After-School Jobs Spark Academic Success
BOSTON -- A job can provide teenagers with an exciting glimpse of economic freedom, bringing with it a new set of responsibilities that offers money -- often for the first time -- that hasn’t been begged or borrowed from family members.
But education experts say part-time and after-school jobs play a far more pivotal role in the lives of young people: employment helps students stay on the path toward graduation.
In recent years it's been an uphill battle for teenagers to get businesses to hire them, however, especially as older and more qualified applicants were laid off and began entering sectors of the economy previously dominated by younger generations.
A report released this month by the Annie E. Casey Foundation found that "youth employment is at its lowest level since World War II" and that only 25 percent of teenagers are working, compared to 46 percent in 2000.
The report also finds that "overall, 6.5 million people ages 16 to 24 are both out-of-school and out-of-work, statistics that suggest dire consequences for financial stability and employment prospects in that population."
One city aiming to reverse that trend is Boston, where Mayor Thomas Menino has laid out an ambitious goal to get more employers to hire out-of-work teenagers and students.
"People often will talk about that [first] job that made a difference in their lives," said Neil Sullivan, the executive director of the Boston Private Industry Council, which oversees the initiative. "But as a society we've been slow to recognize that doesn't happen naturally anymore."
Sullivan’s organization connects more than 3,000 Boston high school students every year with roughly 300 businesses throughout the city, employers that include Fenway Park, Harvard University and Brigham and Women's Hospital.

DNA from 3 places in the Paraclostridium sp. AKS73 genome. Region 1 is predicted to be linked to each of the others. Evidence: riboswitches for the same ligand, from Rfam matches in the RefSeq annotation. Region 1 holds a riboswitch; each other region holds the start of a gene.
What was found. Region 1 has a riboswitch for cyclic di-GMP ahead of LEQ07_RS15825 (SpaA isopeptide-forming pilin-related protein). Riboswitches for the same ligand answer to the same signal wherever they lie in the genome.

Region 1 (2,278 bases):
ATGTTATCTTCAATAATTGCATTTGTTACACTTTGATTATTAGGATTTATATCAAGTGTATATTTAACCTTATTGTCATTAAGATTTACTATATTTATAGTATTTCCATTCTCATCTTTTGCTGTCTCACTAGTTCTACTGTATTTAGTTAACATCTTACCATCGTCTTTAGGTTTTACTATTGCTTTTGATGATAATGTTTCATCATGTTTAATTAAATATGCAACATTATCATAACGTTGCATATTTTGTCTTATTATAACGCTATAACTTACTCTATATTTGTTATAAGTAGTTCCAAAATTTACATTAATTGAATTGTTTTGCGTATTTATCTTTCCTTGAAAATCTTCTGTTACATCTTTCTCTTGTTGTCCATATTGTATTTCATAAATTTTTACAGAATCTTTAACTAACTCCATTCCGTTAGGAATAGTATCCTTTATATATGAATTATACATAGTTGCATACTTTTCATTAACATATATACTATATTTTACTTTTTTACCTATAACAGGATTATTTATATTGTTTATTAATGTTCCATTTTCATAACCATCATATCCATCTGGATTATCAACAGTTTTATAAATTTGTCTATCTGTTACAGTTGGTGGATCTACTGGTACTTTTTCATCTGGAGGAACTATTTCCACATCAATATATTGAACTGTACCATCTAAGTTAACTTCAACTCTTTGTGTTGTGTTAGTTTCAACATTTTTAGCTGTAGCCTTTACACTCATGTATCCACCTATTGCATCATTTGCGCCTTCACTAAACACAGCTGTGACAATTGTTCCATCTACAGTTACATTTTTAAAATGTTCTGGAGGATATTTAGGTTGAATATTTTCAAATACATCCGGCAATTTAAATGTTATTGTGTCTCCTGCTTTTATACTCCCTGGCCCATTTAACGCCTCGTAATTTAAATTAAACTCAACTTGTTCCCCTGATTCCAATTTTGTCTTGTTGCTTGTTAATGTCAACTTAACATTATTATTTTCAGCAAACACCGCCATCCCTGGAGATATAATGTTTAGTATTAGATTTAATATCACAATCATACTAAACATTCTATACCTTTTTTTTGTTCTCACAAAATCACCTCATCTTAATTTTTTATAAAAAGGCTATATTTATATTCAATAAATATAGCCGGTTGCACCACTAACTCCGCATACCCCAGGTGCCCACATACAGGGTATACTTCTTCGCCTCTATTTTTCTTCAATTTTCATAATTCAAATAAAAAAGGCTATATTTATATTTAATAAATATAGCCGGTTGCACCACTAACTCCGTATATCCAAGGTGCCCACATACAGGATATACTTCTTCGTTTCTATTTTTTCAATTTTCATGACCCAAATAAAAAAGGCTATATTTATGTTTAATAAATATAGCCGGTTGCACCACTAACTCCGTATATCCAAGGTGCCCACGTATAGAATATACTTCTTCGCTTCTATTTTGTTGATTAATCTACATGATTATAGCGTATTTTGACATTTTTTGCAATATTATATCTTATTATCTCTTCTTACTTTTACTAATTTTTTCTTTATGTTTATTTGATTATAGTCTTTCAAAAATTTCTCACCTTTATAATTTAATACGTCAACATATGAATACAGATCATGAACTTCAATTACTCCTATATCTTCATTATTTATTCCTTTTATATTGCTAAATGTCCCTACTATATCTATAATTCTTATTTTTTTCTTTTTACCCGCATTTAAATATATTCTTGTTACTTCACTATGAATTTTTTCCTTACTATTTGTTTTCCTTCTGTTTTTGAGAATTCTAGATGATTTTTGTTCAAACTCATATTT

Professionals from the Private Industry Council -- known in Boston as the PIC -- are placed inside high schools and provide students with advice on resumes, cover letters and even what to wear to an interview.
On a recent day at Boston Latin Academy, a prestigious public exam school located in the city's Dorchester neighborhood, the PIC's Terry Aline was busy making calls to local employers.
"Hopefully, you'll be hearing from the them soon in terms of employment," Aline told a senior who was hoping to land a part-time job at retailer T.J. Maxx.
Aline says that companies around Boston enjoy having students screened by the PIC before their applications arrive.
It’s a “stamp of approval” that helps employers know they are dealing with someone they’d want to hire, Aline said.
If a student gets a job they are often paired with a mentor at the participating business and given daily tasks that grow from menial to meaningful.
The goal is to get students to develop habits necessary to be successful in life and understand the link between education and the workplace.
"It's an economic imperative because we are not employing young people in this country," Sullivan said, "they are not imagining the careers that motivate them to complete their education and this gets the job done."
Boston Latin Academy headmaster Emelia Pastor says that the citywide effort has worked at her 7-12 grade school with a student body of roughly 1,700. She says that it's been instrumental in teaching kids the importance of showing up on time and learning to work well with others.
"When students get these opportunities," Pastor said, "it really shows them that the skills they've been learning in school are useful and important."
According to the Boston Private Industry Council, the push has helped increase high school graduation rates in the city by 11 percent in the last five years.
A version of this report will appear on Monday’s NewsHour.
American Graduate is a public media initiative funded by the Corporation for Public Broadcasting to help local communities across America find solutions to the dropout crisis.